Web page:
I have never thought of myself as an “anxious” person. Yes, of course, there is some level of anxiety inherent in all of us. That is part of being human, and a trait we have probably had since the Paleolithic era. But I never experienced any type of anxiety worth mentioning to anyone, let alone, worth blogging about. Until a couple weeks ago. A couple weeks ago, I experienced my first anxiety “attack” (while driving, which was pretty scary). I share my experience because I am sure (actually, I know), that I am not the only one dealing with these feelings and emotions, especially as an attorney.
I didn’t know what or why I was feeling this way — in a constant state of anxiety. Usually, I shake it off any such feelings. But this time, it wasn’t shaking off as fast and casually as usual. Instead of resisting why I feeling that way, I became inquisitive. I wanted to know what was making me feel anxious. I have a very good idea of what the root problem was— my job as a lawyer. My work load, coupled with expectations- expectations of how my cases should be progressing, expectations of how opposing counsel should be acting, expectations of how many cases I should be handling, expectations of how much money I should be making. All the realities and expectations that come with being a lawyer + having your own firm. I had hit a point where it was just a lot, and my mind and body were sending me signals along those lines.
I meditate, I do yoga, I am mindful. Still, that was not even enough in this time of feeling these emotions. I was forced to look even deeper, and question what it was that making me anxious and keeping me from doing what I know I should do – be happy NOW. Why was I feeling looming anxiety? This was not a “normal” mental state for me. When you ask questions, answers arise.
The answer for me has been sitting on my nightstand, in a book I was a quarter of a way through reading. This book, “The Power of Now” by Eckhart Tolle, shed some clarity on why I had been feeling an unshakeable sense of anxiety for a few weeks prior. What I have read of the book is magnificent so far, but the most pertinent part was found in the section titled: “Freedom from Unhappiness”. Most noteworthy to me was the portion which read:
“…Feel the emotion…[w]hether your thoughts and emotions about this situation are justified or not makes no difference. The fact is that you are resisting it. You are making the present moment into an enemy. You are creating unhappiness, conflict between the inner and outer.”
Ah-ha. That was it. There were various work situations and expectations that I was having an emotional reaction to, and that reaction was making me unhappy and anxious. I was then resisting the emotions and feelings that arose when thinking and dwelling upon these situations and expectations. There was apparent conflict between what my expectations were and my (mind was telling me) was reality. As a result, unhappiness was born.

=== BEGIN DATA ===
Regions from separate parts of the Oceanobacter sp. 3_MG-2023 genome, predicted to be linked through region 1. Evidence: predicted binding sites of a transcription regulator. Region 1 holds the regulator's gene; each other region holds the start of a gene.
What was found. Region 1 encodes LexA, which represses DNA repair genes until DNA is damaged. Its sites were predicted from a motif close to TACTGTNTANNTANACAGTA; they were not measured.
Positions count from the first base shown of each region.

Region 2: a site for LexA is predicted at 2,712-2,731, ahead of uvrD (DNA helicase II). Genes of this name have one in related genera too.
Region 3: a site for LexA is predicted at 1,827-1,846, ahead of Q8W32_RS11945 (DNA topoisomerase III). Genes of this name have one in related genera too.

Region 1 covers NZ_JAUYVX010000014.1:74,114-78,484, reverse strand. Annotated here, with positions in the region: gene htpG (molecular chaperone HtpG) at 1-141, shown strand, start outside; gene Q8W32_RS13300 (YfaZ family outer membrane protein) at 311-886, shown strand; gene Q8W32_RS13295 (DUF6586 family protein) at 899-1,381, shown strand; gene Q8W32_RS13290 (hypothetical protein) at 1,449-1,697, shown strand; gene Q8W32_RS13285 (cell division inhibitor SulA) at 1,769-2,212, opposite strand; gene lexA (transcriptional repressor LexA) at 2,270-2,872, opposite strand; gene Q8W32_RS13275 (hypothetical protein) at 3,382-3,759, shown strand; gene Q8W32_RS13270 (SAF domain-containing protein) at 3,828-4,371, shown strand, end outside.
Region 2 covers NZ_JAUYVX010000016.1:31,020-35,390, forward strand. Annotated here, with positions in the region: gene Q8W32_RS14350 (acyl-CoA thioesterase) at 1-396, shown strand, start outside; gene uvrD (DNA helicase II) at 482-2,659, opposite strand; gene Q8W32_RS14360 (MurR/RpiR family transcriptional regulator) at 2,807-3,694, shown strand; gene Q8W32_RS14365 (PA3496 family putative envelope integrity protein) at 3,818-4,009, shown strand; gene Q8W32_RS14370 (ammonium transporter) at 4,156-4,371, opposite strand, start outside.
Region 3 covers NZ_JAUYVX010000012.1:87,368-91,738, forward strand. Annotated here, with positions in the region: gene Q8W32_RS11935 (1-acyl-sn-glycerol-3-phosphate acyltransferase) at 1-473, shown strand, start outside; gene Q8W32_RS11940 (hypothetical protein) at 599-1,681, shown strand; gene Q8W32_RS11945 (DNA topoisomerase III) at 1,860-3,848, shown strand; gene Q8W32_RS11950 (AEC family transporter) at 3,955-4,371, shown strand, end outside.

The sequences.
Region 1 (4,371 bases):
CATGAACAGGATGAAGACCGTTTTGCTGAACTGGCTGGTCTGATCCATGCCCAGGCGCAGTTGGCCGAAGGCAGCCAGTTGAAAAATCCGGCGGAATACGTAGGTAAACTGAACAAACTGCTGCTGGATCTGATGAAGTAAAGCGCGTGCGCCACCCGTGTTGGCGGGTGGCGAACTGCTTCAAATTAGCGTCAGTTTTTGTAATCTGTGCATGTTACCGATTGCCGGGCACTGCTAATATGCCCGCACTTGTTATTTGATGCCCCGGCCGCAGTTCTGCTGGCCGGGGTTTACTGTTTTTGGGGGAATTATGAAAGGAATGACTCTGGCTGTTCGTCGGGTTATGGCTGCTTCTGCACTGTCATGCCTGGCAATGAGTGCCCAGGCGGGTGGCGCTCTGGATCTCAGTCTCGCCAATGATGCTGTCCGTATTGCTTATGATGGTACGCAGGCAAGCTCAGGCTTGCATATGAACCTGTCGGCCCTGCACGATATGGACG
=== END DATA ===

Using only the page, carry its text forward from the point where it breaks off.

Ok, so, now what? Acknowledging the problem is great and all, but was the book going to tell me how to FIX IT?! Let’s be honest, I just want to get to the bottom of it. Luckily, the next paragraph did lend some insight. The answer, in part, lies within these words:
“Either stop doing what you are doing, speak to the person concerned and express fully what you feel, or drop the negativity that your mind has created around the situations and that serves no purpose whatsoever except to strengthen a false sense of self…negativity is never the optimum way of dealing with any situation. In fact in most cases it keeps you stuck in it, blocking real change.”
So, as I read it, I could either 1) quit being a lawyer, 2) if there was a person making me feel this way, have an honest conversation with that person, or 3) drop the negativity that I am creating about what the outcome of things will be. Here, specifically, it was worry surrounding the outcome of my cases and the success of my law firm. This last option, to drop the negativity/worry/doubt seemed the most applicable, and honestly, a main factor for my anxiety.
It’s easier said than done, but changing perspective and moving away from a “worry-driven” mind to a “just dealing with the moment” mind is the key. My anxiety was created by my own expectations of the future, and my worries of what is (maybe, possibly) to come at work, in my firm, in my cases. I was allowing this worry to keep me from enjoying the present moment- the here and the NOW. It takes some internal observation to realize where your emotions are coming from. After all, it is the thoughts which we create in our mind (and we have a choice, believe it or not), which create our emotions and feelings. Keep bringing yourself back to the here, the now, the present.
All I have said here is good and makes sense, to most, but it takes practice. It’s not to say “I will never be anxious or worry again because it serves me no purpose.” But it is to say that the awareness I can bring to my future anxious self will help, however big or small. Like everything else, it takes practice. The more you consciously train your mind to move from worry/anxiety to the now, the faster your mind will subconsciously begin to respond to worry in this way. After all, the NOW is the only real moment we have control of.
When have you worried to your wits end, just to find that everything worked out just fine? Remember these times, and know that life is meant to work in your favor.